When Is an Interaction Likely to Cause Harm?
Author: John R. Horn, PharmD, FCCP, and Philip D. Hansten, PharmD
Simple calculations can be used to help pharmacists evaluate a drug interaction and its potential to cause significant harm.
Past columns have discussed various drug interaction properties that need to be considered when assessing a specific patient for the presence of a drug interaction. Once the potential for an interaction is established, the next question is usually: “What is the risk that the interaction will cause an observable change in this patient’s response to the object drug?” A few tools can help assess the risk of a potential drug interaction that is caused by inhibition of the object drug’s elimination.
Changes in Drug Clearance vs Plasma Concentrations
The first thing to consider is how much change in the plasma concentration of the object drug is likely to occur. Often the magnitude of a drug interaction will be described as an average change in area under the concentration time curve (AUC) or drug clearance (Cl). If the dosage interval and bioavailability are kept constant, the AUC and average steadystate plasma concentration (Css) will be determined by the dose of drug and its clearance. The AUC and Css indicate the total exposure to a drug and are usually related to the drug’s response. An increase in Cl will decrease AUC and a decrease in Cl increases AUC. If a study determines that the mean AUC of the object drug is increased by 50%, that value will approximate the mean change in the average plasma concentration and the patient’s exposure to the drug.
If a study reports that the mean clearance of the object drug is decreased by 50%, this indicates that the mean AUC will increase by 100% or will double in value. The relationship between change in clearance and AUC is shown in the Table.
As can be seen from the Table, a decrease in the clearance of a drug produces a larger relative change in the AUC. A decrease in clearance ≥25% produces at least a 33% increase in the plasma concentration of the object drug. For most drugs that have linear kinetics, a 25% decrease in clearance is equivalent to increasing the dose of the object drug by 33%, because dose changes will produce equivalent changes in AUC.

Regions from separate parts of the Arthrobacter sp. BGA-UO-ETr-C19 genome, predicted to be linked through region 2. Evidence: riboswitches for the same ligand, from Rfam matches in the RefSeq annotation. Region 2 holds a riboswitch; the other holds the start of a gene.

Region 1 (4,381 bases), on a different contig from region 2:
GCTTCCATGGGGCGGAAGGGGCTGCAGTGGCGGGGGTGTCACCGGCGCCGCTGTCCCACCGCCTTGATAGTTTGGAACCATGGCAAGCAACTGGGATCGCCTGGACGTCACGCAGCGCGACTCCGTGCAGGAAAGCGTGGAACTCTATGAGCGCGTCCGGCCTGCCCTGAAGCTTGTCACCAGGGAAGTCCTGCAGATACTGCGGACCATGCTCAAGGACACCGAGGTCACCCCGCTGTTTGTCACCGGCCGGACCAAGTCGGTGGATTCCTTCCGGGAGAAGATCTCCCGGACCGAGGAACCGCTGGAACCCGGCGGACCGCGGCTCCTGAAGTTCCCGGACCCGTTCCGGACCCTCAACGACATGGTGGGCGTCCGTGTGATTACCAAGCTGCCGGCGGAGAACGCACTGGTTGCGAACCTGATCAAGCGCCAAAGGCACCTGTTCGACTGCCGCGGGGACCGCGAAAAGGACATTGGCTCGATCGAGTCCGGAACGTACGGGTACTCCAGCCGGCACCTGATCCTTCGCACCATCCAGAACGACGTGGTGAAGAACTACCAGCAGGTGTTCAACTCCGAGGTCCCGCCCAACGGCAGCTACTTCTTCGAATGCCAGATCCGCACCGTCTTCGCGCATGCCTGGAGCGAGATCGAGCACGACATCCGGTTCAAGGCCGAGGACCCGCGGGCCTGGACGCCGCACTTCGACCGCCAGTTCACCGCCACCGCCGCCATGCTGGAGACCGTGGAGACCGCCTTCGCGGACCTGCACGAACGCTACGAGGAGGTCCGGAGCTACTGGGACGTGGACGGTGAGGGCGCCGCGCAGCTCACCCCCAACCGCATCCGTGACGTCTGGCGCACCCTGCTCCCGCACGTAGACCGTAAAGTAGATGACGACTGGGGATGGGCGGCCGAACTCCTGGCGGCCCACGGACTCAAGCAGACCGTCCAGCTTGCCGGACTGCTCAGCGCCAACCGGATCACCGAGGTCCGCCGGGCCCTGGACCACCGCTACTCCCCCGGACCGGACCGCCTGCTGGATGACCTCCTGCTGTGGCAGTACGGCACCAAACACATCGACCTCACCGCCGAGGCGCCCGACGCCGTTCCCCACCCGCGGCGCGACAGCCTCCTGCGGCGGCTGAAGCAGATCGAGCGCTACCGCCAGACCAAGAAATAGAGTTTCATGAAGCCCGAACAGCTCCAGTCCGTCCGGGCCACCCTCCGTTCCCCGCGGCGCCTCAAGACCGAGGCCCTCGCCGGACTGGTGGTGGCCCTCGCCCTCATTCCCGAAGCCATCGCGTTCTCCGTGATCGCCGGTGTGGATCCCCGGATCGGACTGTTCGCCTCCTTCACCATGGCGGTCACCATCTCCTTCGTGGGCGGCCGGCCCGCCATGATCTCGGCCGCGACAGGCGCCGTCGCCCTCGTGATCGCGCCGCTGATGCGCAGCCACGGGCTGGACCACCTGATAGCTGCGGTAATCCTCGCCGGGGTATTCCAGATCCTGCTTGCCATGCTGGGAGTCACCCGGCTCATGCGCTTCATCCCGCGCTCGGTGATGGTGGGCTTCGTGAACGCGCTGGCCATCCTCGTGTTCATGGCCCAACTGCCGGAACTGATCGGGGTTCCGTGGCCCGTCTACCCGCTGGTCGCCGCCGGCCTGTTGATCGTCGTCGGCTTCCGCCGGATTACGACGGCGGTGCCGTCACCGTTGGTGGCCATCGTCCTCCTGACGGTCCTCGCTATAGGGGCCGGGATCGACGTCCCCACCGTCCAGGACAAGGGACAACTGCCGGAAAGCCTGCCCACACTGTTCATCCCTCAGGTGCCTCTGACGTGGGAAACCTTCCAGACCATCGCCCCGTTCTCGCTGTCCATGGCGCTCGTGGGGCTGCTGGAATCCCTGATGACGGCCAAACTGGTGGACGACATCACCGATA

Assessing the Risk Associated with a Change in Cl
Once the mean change in the concentration of the object drug is determined, one needs to consider how that degree of change relates to the usual therapeutic range of the drug. For many drugs, a change in dose of 30% to 50% will produce a change in response. For this reason, a decrease in clearance exceeding 25% to 35% is often used as an indication that a patient may experience an adverse outcome from the interaction.
If the object drug has a wide therapeutic dosage range that does not cause toxicity (ie, diazepam), larger changes in clearance may be well tolerated. Of course, patient-specific factors, such as concurrent diseases or drugs, must be considered when assessing the risk to a patient of a potential drug interaction. It is important to keep in mind that the usual interpatient variation in the magnitude of a drug interaction can be 5- to 6-fold under controlled study conditions.
By doing some simple calculations based on the reported magnitude of an interaction, it is possible to make an estimate about the potential risk to a patient. Based on the degree of risk and the benefit of administering the drugs, appropriate management options can then be selected.
Drs. Horn and Hansten are both professors of pharmacy at the University of Washington School of Pharmacy. For an electronic version of this article, including references if any, visit www.hanstenandhorn.com. For an archive of Drug Interaction articles, go to www.PharmacyTimes.com.